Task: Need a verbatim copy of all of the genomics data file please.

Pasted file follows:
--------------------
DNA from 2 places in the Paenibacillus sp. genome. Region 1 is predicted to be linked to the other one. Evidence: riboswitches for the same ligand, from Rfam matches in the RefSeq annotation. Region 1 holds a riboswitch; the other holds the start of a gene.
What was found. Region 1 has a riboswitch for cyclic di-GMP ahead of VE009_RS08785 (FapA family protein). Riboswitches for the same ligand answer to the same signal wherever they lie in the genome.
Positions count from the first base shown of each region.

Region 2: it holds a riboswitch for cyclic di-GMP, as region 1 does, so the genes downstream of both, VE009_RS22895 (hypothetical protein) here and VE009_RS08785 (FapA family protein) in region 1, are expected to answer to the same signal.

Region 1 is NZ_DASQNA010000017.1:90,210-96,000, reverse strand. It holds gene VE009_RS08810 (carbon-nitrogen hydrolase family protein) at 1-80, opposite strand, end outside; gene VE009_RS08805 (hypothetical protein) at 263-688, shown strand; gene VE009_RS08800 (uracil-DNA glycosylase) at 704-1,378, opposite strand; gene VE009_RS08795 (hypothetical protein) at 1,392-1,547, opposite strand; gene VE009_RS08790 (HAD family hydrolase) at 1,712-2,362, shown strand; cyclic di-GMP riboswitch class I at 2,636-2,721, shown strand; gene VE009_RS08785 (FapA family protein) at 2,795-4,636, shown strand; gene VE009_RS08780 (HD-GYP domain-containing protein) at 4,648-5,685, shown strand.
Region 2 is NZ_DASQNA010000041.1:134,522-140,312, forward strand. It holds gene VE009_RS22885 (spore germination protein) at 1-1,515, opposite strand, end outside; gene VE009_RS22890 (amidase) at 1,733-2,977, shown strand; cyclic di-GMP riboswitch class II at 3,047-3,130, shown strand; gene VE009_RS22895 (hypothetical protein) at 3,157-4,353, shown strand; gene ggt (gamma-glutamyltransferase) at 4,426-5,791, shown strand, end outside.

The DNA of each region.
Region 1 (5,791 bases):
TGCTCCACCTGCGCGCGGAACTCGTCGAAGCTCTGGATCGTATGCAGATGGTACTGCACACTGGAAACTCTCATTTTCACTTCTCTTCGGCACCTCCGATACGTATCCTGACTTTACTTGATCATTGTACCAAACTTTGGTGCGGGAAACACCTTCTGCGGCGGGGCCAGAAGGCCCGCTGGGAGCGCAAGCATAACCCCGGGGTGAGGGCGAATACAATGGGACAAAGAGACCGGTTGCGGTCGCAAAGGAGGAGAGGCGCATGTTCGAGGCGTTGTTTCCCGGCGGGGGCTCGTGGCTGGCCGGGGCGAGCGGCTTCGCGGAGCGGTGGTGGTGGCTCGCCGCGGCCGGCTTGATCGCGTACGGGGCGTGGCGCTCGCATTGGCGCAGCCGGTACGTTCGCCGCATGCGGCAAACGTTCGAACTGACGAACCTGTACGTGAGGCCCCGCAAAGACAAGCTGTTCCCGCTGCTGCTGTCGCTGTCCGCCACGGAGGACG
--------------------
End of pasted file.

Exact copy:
DNA from 2 places in the Paenibacillus sp. genome. Region 1 is predicted to be linked to the other one. Evidence: riboswitches for the same ligand, from Rfam matches in the RefSeq annotation. Region 1 holds a riboswitch; the other holds the start of a gene.
What was found. Region 1 has a riboswitch for cyclic di-GMP ahead of VE009_RS08785 (FapA family protein). Riboswitches for the same ligand answer to the same signal wherever they lie in the genome.
Positions count from the first base shown of each region.

Region 2: it holds a riboswitch for cyclic di-GMP, as region 1 does, so the genes downstream of both, VE009_RS22895 (hypothetical protein) here and VE009_RS08785 (FapA family protein) in region 1, are expected to answer to the same signal.

Region 1 is NZ_DASQNA010000017.1:90,210-96,000, reverse strand. It holds gene VE009_RS08810 (carbon-nitrogen hydrolase family protein) at 1-80, opposite strand, end outside; gene VE009_RS08805 (hypothetical protein) at 263-688, shown strand; gene VE009_RS08800 (uracil-DNA glycosylase) at 704-1,378, opposite strand; gene VE009_RS08795 (hypothetical protein) at 1,392-1,547, opposite strand; gene VE009_RS08790 (HAD family hydrolase) at 1,712-2,362, shown strand; cyclic di-GMP riboswitch class I at 2,636-2,721, shown strand; gene VE009_RS08785 (FapA family protein) at 2,795-4,636, shown strand; gene VE009_RS08780 (HD-GYP domain-containing protein) at 4,648-5,685, shown strand.
Region 2 is NZ_DASQNA010000041.1:134,522-140,312, forward strand. It holds gene VE009_RS22885 (spore germination protein) at 1-1,515, opposite strand, end outside; gene VE009_RS22890 (amidase) at 1,733-2,977, shown strand; cyclic di-GMP riboswitch class II at 3,047-3,130, shown strand; gene VE009_RS22895 (hypothetical protein) at 3,157-4,353, shown strand; gene ggt (gamma-glutamyltransferase) at 4,426-5,791, shown strand, end outside.

The DNA of each region.
Region 1 (5,791 bases):
TGCTCCACCTGCGCGCGGAACTCGTCGAAGCTCTGGATCGTATGCAGATGGTACTGCACACTGGAAACTCTCATTTTCACTTCTCTTCGGCACCTCCGATACGTATCCTGACTTTACTTGATCATTGTACCAAACTTTGGTGCGGGAAACACCTTCTGCGGCGGGGCCAGAAGGCCCGCTGGGAGCGCAAGCATAACCCCGGGGTGAGGGCGAATACAATGGGACAAAGAGACCGGTTGCGGTCGCAAAGGAGGAGAGGCGCATGTTCGAGGCGTTGTTTCCCGGCGGGGGCTCGTGGCTGGCCGGGGCGAGCGGCTTCGCGGAGCGGTGGTGGTGGCTCGCCGCGGCCGGCTTGATCGCGTACGGGGCGTGGCGCTCGCATTGGCGCAGCCGGTACGTTCGCCGCATGCGGCAAACGTTCGAACTGACGAACCTGTACGTGAGGCCCCGCAAAGACAAGCTGTTCCCGCTGCTGCTGTCGCTGTCCGCCACGGAGGACG